In short: can the Deflate compression be used only with the zip format (-tzip) in 7zip?

I want to archive a big directory (hundreds GiB) from a disk to another, while keeping I/O speed the same or better than without compression.

I like the 7z format for a variety of reasons, but LZMA and Bzip2 compressions are too slow even with -mx=1. I've tried 7z a -mm=Zip -mx=1 -mmt=4 (and -mm=GZip which uses Deflate too), but I get an argument error after the file scanning phase. http://7zip.bugaco.com/7zip/MANUAL/switches/method.htm

My typical solution would be tar with .tar.lzo (LZOP), which easily reaches 100 MiB/s single-threaded at default compress rate; or .tar.gz with GZIP=-1. A very fast compressor is lbzip2 with multithreading, but it cannot be run from tar itself.

My source disks typically read at 20 MiB/s, sometimes 100 (with files several MiB big); the target writes at up to 80 MiB/s. So this is the speed the compressor should have, ideally even when single-threaded. Up to 8 cores and 16 GB RAM are available.

2 Answers 2


You could try the 7-Zip Zstandard version. This fork supports additional codecs which are very fast for compression and decompression.

Here is a short summary of the codecs used:

  1. LZ4 - fastest compression / decompression, but not much compression ratio

  2. Lizard / LZ5 - better ratio then LZ4 and often faster on decompression then LZ4... but compression is a bit slower

  3. Brotli and Zstandard - zstd is often a bit faster then Brotli, but for text content, Brotli maybe is a bit better ;)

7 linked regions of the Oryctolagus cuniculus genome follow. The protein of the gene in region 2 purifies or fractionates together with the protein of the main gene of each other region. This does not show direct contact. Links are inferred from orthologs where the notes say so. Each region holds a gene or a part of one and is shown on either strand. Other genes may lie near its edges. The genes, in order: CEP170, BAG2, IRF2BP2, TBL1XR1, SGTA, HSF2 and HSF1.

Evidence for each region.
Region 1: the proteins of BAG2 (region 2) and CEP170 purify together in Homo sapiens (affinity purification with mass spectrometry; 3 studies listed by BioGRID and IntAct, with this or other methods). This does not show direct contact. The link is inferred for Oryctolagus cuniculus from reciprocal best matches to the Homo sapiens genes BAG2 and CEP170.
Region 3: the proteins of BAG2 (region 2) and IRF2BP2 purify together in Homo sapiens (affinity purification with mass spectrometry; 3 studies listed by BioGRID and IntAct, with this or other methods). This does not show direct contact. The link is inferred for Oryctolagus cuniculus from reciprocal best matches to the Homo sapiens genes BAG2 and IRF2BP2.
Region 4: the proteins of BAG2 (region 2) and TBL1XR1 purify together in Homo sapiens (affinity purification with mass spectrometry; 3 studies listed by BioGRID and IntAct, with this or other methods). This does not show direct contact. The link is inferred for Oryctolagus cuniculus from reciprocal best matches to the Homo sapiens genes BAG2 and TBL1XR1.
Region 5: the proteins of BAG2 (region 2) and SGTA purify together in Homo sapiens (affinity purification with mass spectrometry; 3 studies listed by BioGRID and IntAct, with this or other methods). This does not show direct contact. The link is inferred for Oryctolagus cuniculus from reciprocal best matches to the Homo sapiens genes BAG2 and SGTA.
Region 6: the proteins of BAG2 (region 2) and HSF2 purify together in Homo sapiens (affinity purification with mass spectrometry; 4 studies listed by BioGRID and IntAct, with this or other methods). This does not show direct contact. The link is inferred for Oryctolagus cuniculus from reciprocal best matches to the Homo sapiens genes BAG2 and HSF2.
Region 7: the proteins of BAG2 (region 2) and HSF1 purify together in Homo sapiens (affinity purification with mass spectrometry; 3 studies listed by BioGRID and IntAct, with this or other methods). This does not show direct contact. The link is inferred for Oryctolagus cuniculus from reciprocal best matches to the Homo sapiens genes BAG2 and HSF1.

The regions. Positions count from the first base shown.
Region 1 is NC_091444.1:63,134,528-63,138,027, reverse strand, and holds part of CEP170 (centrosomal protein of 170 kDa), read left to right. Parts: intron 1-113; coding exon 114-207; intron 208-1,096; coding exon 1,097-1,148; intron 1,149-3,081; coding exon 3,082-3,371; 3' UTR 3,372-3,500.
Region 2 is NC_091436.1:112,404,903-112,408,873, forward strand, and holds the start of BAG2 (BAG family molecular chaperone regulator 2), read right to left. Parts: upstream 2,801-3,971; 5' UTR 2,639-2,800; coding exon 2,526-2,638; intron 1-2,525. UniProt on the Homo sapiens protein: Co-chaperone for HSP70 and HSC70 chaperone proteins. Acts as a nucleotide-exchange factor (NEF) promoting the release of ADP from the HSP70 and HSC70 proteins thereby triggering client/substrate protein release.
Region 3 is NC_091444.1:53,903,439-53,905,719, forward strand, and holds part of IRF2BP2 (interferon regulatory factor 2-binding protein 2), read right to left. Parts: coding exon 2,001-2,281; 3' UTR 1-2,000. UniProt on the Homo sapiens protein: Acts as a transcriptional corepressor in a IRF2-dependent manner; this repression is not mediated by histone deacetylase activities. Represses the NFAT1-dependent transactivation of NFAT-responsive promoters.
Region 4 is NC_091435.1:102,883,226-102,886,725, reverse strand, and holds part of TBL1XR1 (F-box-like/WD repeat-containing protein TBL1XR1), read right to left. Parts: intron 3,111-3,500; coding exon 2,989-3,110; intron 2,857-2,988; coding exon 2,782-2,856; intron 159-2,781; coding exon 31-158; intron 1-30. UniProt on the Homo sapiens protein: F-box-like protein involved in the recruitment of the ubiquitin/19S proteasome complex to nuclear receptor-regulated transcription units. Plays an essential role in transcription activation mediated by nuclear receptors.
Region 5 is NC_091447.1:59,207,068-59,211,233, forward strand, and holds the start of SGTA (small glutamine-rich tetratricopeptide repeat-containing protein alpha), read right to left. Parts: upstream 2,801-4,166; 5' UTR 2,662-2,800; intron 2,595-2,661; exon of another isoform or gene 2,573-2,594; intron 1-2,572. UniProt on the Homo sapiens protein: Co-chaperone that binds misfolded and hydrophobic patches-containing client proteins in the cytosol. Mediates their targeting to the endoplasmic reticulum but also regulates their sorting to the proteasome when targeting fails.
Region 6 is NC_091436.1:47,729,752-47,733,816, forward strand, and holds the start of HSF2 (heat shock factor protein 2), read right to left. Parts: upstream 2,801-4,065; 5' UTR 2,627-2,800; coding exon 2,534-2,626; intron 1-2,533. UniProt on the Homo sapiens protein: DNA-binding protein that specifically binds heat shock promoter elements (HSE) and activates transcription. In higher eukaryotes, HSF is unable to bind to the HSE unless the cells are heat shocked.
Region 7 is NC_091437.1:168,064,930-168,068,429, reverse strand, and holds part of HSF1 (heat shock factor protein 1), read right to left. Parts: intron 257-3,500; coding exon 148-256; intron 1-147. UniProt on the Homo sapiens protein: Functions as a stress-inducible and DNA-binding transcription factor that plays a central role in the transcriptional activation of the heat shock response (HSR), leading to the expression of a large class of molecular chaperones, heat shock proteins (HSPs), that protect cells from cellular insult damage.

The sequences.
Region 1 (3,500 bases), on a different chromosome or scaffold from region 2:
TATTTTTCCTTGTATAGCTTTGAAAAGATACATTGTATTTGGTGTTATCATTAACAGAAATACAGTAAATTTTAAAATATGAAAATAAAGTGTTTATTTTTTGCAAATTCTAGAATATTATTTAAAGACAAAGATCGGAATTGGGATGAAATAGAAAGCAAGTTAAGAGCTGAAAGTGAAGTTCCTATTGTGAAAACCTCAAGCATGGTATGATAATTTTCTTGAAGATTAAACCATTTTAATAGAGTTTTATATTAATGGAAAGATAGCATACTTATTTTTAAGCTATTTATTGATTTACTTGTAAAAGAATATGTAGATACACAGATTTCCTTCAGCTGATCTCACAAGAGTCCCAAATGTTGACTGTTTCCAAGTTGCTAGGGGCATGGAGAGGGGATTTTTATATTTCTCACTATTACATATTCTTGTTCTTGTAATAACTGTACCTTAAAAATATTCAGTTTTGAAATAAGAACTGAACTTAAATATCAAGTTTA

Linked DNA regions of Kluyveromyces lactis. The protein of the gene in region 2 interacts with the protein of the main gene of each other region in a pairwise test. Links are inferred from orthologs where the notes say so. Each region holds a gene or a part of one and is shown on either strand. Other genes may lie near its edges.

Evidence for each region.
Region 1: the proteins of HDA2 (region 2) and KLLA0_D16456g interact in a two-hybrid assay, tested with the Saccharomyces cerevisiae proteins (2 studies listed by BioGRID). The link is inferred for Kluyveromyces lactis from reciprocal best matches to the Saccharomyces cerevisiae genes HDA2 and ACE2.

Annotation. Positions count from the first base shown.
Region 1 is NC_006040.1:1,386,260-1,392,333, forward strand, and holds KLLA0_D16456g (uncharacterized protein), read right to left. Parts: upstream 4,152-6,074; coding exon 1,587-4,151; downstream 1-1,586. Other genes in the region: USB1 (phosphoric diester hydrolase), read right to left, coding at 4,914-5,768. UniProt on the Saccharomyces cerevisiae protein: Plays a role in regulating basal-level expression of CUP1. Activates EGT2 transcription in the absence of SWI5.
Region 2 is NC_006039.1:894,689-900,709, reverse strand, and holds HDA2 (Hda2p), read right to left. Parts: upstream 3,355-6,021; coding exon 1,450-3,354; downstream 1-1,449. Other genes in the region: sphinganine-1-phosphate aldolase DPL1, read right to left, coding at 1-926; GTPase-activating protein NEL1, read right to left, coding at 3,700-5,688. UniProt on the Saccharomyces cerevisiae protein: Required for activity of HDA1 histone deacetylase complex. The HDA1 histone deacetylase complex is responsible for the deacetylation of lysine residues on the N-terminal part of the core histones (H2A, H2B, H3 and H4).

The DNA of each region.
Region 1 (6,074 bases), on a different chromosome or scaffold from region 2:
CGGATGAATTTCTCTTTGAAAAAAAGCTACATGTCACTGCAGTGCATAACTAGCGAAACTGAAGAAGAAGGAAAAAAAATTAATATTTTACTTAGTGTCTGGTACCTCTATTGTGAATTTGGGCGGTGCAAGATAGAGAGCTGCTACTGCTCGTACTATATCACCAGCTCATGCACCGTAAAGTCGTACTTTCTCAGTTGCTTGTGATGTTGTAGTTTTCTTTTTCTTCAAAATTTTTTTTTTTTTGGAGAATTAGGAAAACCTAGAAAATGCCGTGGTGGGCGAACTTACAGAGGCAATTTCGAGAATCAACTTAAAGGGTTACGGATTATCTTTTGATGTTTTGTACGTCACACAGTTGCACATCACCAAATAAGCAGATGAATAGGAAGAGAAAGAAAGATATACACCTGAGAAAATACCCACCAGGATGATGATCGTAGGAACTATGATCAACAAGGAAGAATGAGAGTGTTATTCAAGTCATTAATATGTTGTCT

Threading is supported by all 5 codecs, up to 256 threads currently.

Run it like:

7z a archiv.7z -m0=lz5 -mx1 -mmt=4

7z a archiv.7z -m0=zstd -mx1 -mmt=4

7z a archiv.7z -m0=brotli -mx1 -mmt=1 .. 7z a archiv.7z -m0=brotli -mx1 -mmt=256

And so on...

  • Thanks. I forgot whether I managed to use this at the time, but I've used zstd for tar later, even though I've not tried this specific 7zip fork. My original question was for a digital preservation job, so I probably wanted to use only extremely common formats and tools.
    – Nemo
    Mar 4 at 7:31

A very fast compressor is lbzip2 with multithreading, but it cannot be run from tar itself.

In gnu tar you can specify which compressor with a flag. Examples: tar -I "zstd -T0" or tar --use-compress-program=pigz

If you want a fast single-threaded compressor you can use lz4.

But you don't have to use this, you can also pipe the output through a compressor of your choosing.

# create
tar -c /inputdir | pigz --fast > output.tar.gz
# decompress
pigz -d input.tar.gz | tar -x 

My source disks typically read at 20 MiB/s, sometimes 100

This sounds like you are actually bottlenecked on random access reads and not compression. If you have large files you should defragment them. If you have many small files you should make sure the disk is mounted with relatime and you could also try fastar which I have optimized for the case of many small files.

  • No, my bottleneck is usually not I/O (except with lzop, which is much faster than I/O). When I say "20, sometimes 100", I mean that some disks consistently read at just 20, while a few others I have are faster. Currently I'm piping to lbzip2, or lzop when I/O is too fast for lbzip2. Thanks for mentioning fastar, I'll try it with some disk.
    – Nemo
    Jul 6, 2017 at 9:45
  • Since your READMEs mention ext4, perhaps I should have said that my disks are mostly external NTFS disks...
    – Nemo
    Jul 6, 2017 at 9:50

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